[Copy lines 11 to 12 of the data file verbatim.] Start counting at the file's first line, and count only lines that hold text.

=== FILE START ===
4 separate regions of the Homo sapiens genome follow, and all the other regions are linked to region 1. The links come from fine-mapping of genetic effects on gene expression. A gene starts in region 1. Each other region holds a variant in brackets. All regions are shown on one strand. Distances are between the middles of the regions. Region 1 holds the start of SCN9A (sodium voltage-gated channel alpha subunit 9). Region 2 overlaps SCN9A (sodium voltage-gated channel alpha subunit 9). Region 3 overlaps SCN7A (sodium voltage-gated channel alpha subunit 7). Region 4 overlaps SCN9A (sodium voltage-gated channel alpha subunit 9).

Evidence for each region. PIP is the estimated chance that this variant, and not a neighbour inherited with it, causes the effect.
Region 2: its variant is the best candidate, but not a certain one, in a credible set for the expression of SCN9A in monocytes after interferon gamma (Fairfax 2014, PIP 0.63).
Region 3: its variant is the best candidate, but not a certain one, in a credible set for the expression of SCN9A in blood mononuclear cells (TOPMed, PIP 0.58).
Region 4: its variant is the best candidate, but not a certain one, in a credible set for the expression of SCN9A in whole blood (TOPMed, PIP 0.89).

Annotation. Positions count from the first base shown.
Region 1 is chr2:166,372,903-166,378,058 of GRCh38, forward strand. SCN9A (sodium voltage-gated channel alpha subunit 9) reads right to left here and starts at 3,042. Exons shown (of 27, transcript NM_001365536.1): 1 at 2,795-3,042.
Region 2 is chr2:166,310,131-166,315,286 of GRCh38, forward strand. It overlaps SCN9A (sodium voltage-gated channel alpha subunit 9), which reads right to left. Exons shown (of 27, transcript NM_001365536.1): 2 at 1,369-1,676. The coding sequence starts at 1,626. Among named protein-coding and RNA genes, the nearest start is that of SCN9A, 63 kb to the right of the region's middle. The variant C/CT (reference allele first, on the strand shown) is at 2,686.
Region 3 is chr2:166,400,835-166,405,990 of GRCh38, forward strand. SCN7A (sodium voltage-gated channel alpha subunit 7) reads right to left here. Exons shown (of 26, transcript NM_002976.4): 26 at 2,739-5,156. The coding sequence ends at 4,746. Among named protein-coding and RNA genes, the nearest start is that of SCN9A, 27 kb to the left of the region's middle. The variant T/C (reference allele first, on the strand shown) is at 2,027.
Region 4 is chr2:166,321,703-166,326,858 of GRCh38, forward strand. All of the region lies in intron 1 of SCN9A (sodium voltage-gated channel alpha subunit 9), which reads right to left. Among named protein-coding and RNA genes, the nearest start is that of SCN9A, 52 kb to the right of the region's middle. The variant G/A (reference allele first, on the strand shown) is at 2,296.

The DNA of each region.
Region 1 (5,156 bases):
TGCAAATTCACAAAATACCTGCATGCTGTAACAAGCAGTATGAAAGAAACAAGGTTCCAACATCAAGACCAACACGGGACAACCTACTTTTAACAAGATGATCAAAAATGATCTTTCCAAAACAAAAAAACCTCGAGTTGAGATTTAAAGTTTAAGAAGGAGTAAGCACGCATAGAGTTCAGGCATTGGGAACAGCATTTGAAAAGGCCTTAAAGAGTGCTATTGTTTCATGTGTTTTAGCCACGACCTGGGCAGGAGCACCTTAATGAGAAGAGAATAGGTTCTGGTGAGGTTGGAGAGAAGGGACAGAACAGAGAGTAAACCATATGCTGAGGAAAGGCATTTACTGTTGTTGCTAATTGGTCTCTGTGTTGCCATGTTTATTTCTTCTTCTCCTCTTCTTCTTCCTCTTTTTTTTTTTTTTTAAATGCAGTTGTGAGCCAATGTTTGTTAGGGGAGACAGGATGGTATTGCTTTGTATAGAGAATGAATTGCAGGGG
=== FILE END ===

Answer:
The DNA of each region.
Region 1 (5,156 bases):